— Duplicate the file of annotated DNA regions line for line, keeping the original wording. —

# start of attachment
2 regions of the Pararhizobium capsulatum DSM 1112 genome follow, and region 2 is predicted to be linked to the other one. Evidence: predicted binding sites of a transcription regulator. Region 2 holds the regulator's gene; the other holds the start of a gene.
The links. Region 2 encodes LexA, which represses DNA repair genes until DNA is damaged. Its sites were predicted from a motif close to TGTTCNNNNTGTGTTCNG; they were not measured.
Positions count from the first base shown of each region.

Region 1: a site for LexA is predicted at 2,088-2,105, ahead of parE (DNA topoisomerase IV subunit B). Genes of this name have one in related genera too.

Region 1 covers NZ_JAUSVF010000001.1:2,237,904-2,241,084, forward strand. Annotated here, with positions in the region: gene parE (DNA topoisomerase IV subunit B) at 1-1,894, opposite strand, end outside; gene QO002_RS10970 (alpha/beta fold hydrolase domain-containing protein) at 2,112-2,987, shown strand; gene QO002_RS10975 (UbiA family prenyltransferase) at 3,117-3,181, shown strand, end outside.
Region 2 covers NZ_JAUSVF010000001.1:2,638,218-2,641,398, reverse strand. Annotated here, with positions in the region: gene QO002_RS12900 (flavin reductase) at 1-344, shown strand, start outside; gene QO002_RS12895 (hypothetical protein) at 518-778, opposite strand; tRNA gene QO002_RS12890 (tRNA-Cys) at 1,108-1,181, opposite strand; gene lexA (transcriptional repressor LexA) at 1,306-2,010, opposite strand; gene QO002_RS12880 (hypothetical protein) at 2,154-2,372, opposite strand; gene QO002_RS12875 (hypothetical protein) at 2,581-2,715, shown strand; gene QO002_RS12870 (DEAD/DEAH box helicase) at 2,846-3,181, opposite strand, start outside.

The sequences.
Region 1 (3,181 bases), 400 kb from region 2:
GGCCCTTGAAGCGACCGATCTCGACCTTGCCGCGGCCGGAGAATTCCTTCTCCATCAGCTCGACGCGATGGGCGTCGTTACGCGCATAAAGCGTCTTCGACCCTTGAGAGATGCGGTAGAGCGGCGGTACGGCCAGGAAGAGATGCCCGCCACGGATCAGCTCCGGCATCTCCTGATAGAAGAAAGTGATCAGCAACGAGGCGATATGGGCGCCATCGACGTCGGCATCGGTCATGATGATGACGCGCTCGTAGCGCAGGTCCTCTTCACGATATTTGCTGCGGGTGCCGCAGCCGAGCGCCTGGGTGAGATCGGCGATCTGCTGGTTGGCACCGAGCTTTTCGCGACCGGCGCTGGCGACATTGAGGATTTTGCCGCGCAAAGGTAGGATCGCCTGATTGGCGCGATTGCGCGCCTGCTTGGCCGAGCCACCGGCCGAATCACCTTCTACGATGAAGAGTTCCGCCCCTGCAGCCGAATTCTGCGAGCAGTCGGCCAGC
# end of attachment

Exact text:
2 regions of the Pararhizobium capsulatum DSM 1112 genome follow, and region 2 is predicted to be linked to the other one. Evidence: predicted binding sites of a transcription regulator. Region 2 holds the regulator's gene; the other holds the start of a gene.
The links. Region 2 encodes LexA, which represses DNA repair genes until DNA is damaged. Its sites were predicted from a motif close to TGTTCNNNNTGTGTTCNG; they were not measured.
Positions count from the first base shown of each region.

Region 1: a site for LexA is predicted at 2,088-2,105, ahead of parE (DNA topoisomerase IV subunit B). Genes of this name have one in related genera too.

Region 1 covers NZ_JAUSVF010000001.1:2,237,904-2,241,084, forward strand. Annotated here, with positions in the region: gene parE (DNA topoisomerase IV subunit B) at 1-1,894, opposite strand, end outside; gene QO002_RS10970 (alpha/beta fold hydrolase domain-containing protein) at 2,112-2,987, shown strand; gene QO002_RS10975 (UbiA family prenyltransferase) at 3,117-3,181, shown strand, end outside.
Region 2 covers NZ_JAUSVF010000001.1:2,638,218-2,641,398, reverse strand. Annotated here, with positions in the region: gene QO002_RS12900 (flavin reductase) at 1-344, shown strand, start outside; gene QO002_RS12895 (hypothetical protein) at 518-778, opposite strand; tRNA gene QO002_RS12890 (tRNA-Cys) at 1,108-1,181, opposite strand; gene lexA (transcriptional repressor LexA) at 1,306-2,010, opposite strand; gene QO002_RS12880 (hypothetical protein) at 2,154-2,372, opposite strand; gene QO002_RS12875 (hypothetical protein) at 2,581-2,715, shown strand; gene QO002_RS12870 (DEAD/DEAH box helicase) at 2,846-3,181, opposite strand, start outside.

The sequences.
Region 1 (3,181 bases), 400 kb from region 2:
GGCCCTTGAAGCGACCGATCTCGACCTTGCCGCGGCCGGAGAATTCCTTCTCCATCAGCTCGACGCGATGGGCGTCGTTACGCGCATAAAGCGTCTTCGACCCTTGAGAGATGCGGTAGAGCGGCGGTACGGCCAGGAAGAGATGCCCGCCACGGATCAGCTCCGGCATCTCCTGATAGAAGAAAGTGATCAGCAACGAGGCGATATGGGCGCCATCGACGTCGGCATCGGTCATGATGATGACGCGCTCGTAGCGCAGGTCCTCTTCACGATATTTGCTGCGGGTGCCGCAGCCGAGCGCCTGGGTGAGATCGGCGATCTGCTGGTTGGCACCGAGCTTTTCGCGACCGGCGCTGGCGACATTGAGGATTTTGCCGCGCAAAGGTAGGATCGCCTGATTGGCGCGATTGCGCGCCTGCTTGGCCGAGCCACCGGCCGAATCACCTTCTACGATGAAGAGTTCCGCCCCTGCAGCCGAATTCTGCGAGCAGTCGGCCAGC